Archive for the ‘CNBC’ Tag

Quote of the Day   Leave a comment

John Oliver “So, that is the case for a higher wage.  What is the case against?”

Fox Reporter #1 “Only in America can our politicians bemoan a liveable wage, forgetting a lot of folks would be grateful for any wage.”

Fox Reporter #2 “People are not in poverty because they’re making minimum wage.”

CNBC Reporter “What we’re talking about is rewarding mediocrity.”

Fox Reporter #3 “The first step on a ladder, is not supposed to be comfortable.  You’re not supposed to be hanging out there.  If you double the salary, you turn that rung into a hammock.”

Oliver “Exactly!  You remove the incentive.  If you raise the minimum wage, people will never stop working in the fast food industry.  They’ll get so comfortable in those hot kitchens, and in their acrylic uniforms, relaxing in that grease fog, smelling of processed meat no matter how many showers they take. It’s luxury, that’s his point.”—fast-food—minimum-wage

Quote of the Day   Leave a comment

John Oliver “I guess the one minor bright side is that Detroit might get a little economic boost from all those reporters flocking to it to cover the story, right?

Fox anchor “Mike Tobin live in Chicago with the news.  Mike, a dramatic afternoon in Detroit.”

Brian Williams (NBC) “John Yang on the news from Chicago today, and of course the very bad news out of Detroit.”

CNBC anchor “Whether that’s Chapter 9, how they go through the motions, I don’t know, but Jeff Locke does, and he’s right near Detroit, in Chicago.”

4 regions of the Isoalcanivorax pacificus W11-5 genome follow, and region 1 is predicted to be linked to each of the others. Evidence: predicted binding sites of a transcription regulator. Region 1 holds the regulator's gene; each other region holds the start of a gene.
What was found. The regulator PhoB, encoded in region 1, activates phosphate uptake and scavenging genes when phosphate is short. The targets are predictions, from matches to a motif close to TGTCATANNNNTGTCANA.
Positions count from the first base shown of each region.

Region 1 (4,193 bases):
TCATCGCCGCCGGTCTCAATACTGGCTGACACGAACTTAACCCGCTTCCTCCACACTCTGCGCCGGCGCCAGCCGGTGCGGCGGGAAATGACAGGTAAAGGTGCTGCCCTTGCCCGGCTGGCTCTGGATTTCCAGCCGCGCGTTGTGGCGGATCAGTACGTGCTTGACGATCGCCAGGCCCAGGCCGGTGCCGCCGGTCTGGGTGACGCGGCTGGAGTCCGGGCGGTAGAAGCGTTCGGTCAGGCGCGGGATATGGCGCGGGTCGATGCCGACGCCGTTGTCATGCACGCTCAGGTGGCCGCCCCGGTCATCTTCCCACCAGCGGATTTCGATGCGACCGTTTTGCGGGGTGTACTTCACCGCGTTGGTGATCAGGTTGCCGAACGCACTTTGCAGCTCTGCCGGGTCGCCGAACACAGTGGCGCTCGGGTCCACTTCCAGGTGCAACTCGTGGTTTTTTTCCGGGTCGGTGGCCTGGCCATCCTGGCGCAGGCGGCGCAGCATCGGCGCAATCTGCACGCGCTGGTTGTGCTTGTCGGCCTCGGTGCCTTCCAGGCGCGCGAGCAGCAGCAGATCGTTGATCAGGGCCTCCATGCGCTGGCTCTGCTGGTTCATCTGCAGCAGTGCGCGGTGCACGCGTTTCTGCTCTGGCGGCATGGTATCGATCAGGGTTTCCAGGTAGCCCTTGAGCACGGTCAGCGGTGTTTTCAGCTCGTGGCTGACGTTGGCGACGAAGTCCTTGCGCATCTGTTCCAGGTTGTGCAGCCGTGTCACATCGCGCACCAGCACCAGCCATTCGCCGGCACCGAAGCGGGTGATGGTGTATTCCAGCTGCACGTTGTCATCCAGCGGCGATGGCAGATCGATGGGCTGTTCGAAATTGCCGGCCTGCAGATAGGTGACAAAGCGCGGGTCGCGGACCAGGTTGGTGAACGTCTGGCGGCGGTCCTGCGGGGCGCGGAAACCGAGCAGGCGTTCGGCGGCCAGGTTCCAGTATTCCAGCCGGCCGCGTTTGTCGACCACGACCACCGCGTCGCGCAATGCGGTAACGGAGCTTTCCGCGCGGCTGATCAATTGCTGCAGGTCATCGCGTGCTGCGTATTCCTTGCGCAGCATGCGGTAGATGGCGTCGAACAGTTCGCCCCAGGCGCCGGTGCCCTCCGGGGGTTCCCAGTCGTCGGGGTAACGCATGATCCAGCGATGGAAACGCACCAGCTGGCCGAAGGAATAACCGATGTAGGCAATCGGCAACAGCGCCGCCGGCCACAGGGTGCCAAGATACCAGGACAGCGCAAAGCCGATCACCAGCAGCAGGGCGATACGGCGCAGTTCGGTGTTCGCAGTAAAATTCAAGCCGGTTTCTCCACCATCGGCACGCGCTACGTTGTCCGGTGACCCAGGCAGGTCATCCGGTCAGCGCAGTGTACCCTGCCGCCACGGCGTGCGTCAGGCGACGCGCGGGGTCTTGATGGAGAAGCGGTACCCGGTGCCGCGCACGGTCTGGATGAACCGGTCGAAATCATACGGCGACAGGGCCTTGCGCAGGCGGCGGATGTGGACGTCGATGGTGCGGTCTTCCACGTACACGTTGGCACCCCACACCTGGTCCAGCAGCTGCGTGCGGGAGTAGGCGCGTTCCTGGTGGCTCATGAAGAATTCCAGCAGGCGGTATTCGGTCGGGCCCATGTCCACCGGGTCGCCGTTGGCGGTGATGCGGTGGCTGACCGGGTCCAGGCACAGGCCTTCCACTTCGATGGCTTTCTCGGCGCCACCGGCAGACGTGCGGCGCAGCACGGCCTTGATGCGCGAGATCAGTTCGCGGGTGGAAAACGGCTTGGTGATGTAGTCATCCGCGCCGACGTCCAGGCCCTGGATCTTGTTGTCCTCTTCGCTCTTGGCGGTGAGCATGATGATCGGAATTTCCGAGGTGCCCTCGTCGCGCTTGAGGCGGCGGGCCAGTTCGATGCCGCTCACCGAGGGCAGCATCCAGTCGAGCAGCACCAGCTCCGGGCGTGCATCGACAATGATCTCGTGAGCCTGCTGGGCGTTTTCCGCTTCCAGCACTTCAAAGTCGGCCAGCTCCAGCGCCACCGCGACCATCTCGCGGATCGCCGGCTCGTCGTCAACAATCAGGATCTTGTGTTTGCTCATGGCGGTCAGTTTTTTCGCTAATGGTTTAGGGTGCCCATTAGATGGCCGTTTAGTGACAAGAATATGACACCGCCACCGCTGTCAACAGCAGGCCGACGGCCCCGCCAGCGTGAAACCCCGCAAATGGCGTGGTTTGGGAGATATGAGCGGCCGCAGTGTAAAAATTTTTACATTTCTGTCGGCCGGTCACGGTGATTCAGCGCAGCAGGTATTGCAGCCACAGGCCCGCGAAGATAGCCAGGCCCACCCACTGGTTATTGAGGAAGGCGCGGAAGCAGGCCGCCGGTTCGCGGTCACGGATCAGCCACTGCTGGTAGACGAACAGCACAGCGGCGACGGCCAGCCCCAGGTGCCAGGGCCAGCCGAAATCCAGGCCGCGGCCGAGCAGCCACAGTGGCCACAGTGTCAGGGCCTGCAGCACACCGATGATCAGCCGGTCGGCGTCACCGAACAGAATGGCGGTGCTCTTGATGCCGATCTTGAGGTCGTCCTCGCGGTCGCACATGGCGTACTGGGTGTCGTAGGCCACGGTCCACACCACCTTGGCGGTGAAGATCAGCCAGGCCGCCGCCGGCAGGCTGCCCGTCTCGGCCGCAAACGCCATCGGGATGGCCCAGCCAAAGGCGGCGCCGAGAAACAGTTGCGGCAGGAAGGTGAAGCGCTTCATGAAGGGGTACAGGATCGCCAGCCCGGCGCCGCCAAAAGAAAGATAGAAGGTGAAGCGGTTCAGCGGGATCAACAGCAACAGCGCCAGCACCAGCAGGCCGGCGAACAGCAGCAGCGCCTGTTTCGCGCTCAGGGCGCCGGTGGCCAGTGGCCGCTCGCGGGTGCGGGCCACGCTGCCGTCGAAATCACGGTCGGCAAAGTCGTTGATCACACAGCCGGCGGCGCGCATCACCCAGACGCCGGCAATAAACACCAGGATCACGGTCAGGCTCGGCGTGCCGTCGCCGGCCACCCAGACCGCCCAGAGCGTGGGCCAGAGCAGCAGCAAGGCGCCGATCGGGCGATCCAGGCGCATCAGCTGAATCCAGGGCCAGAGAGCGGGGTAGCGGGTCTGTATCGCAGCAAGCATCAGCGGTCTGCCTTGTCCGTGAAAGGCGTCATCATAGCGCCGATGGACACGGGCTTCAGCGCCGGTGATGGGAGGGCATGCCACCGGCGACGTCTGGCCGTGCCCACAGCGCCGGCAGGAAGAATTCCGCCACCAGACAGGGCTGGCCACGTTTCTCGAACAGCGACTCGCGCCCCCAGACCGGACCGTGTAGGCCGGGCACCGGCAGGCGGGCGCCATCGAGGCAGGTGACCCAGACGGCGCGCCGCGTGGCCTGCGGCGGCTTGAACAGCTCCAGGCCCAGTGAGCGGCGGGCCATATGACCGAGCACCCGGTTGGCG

Oliver “Really?  Chicago?  So, you’ll embed reporters and have them take gunfire in war zones all over the world.  You’ve had them tear gassed during protests.  You’ve forced them to take 200 mile an hour winds to the face during storms.  But apparently, having them stand on a corner in downtown Detroit, oh that is just too dangerous an assignment.”

Quote of the Day   Leave a comment

Elizabeth Warren “No. That is just wrong. Look at the history. From 1797 to 1933, the American banking system crashed about every fifteen years. In 1933 we put good reforms in place, for which GS (Glass Steagall) was the centerpiece. And from 1933 to the early 1980′s, that’s a fifty year period, we didn’t have any of that, none. We kept the system steady and secure. And it was only as we started deregulating…you start hitting the S&L crisis, and what did we do, we deregulated some more. And then you hit long term capital management at the end of the 90′s, and what did we do as a country, this country continued to deregulate more. And then we hit the big crash in 2008. You are not going to defend the proposition that regulation can never work if it did work.”

Watch Liz Warren School Some CNBC Doofuses With Facts ‘N’ History